Bars on the window above throw shadows on the letter I’m writing that you may never receive. I cringe recalling you and me in a room like this on that night, the last time I saw you before I ran. But I shake it off, feel sun on my shoulders, remind myself that I’m a grown man in the office where I counsel juvenile offenders. A boy like me at his age is coming for a final session today and he’ll be going home stronger.
Over twenty years in this job I’ve met bad mothers, foolish mothers, drunk mothers and even violent ones, and some I didn’t meet because they never showed up for their kids. You I have cursed and blamed, agonized over, dreamt about, pitied and slowly begun to forgive.
The nurse said she would read this to you since I may not get there in time. I wrote a poem imagining what happened in your life that day, trying to understand why you failed me when I needed you. It is as close to an apology as I can offer:
Maybe your day began surfacing alone in your bed from a bad dream to the shrill of the morning clock, then sweating off any showered freshness from collar to waistband to a worn seat on the commuter train, click-clicking to an office stuffed with ungrateful souls in suits who woke up and would go to bed cruel and impatient, and lunching on tepid egg salad with not enough salt on rye that wasn’t worth the cholesterol and guaranteed to leave a bad taste.
Maybe you risked getting fired for leaving work early to attend the disciplinary hearing when the teacher, tired of rehearsing her litany of my misdemeanors, dawned on the fact that you wouldn’t be coming, and left. And maybe it was hard for you to reign in your fury when you banged on a locked school door and no one answered.
Maybe you barreled back to the station, skittering down perilous steps to the platform, ginning up power for the home stretch and faking a smile for the grocery checker who recognized and sniggered at you and your invariable frozen pizza, then sprinting a final block to the liquor store (not the one you went to last night or the night before)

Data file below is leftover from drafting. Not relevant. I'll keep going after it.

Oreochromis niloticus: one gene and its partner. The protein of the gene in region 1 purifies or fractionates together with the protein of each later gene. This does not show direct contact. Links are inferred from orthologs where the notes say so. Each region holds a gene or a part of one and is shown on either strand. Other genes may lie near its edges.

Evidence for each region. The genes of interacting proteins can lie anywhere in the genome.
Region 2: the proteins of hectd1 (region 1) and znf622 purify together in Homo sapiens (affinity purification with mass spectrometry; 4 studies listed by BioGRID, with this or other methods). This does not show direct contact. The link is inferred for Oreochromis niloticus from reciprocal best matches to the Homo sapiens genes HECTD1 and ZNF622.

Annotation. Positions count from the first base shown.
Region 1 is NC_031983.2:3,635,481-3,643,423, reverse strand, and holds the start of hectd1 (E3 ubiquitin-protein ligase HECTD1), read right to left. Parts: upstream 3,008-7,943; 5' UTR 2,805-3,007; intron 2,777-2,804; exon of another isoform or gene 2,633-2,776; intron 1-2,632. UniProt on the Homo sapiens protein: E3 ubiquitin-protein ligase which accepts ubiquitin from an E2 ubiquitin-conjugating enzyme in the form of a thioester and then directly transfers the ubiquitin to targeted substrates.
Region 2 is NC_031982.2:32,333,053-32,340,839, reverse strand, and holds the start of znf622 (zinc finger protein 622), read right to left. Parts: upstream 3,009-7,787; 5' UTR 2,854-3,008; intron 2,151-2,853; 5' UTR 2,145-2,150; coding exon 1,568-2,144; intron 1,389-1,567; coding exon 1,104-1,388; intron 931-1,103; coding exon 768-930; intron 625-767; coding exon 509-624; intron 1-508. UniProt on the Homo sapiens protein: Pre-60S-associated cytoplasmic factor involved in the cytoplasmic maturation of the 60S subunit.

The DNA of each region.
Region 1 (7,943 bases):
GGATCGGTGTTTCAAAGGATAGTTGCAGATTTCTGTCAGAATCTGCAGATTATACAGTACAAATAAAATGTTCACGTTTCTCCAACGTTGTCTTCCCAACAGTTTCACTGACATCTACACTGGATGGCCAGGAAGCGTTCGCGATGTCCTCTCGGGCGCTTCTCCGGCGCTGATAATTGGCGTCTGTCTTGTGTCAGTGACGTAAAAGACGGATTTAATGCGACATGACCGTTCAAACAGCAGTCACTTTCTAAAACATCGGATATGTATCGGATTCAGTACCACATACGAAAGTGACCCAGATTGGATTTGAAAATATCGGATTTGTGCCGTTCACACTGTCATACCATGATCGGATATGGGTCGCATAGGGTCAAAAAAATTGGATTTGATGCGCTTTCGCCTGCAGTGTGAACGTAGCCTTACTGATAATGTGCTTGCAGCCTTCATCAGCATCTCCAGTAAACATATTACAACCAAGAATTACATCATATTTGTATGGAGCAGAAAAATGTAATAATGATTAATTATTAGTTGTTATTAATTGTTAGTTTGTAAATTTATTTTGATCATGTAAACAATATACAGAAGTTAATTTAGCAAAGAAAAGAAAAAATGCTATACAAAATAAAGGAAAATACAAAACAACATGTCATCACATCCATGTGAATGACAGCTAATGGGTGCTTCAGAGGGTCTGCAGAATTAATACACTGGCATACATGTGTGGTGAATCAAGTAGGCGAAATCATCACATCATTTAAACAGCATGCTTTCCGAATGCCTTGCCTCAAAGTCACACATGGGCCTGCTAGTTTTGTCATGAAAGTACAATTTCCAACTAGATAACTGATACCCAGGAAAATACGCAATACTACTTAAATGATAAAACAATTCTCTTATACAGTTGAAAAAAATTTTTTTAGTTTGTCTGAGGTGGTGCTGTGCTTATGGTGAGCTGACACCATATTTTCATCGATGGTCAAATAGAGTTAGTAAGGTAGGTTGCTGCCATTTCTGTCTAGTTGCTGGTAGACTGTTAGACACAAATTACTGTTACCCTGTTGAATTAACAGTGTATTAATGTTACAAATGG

Maybe after all that you thought you deserved a good stiff drink before dinner.
And maybe you were so exhausted that you didn’t realize I was sick of waiting and hungry and ashamed to have been suspended from school and baffled wondering why I did what I did and needing you to summon up some tenderness and reach out and hug me like you used to so I could surrender to the ache in my throat that tears might have soothed if only you had put down your drink.
If I could do that night over, I wouldn’t give in to the rage that overcame the true and steady boy that I knew I was, and I wouldn’t jerk away the glass and knock you down and smash the heavy bottle in the sink, and neither of us would bleed.
Jill Loomis is a flash fiction writer, FBomb enthusiast and a New Yorker. She writes with abandon following a career raising funds for nonprofits.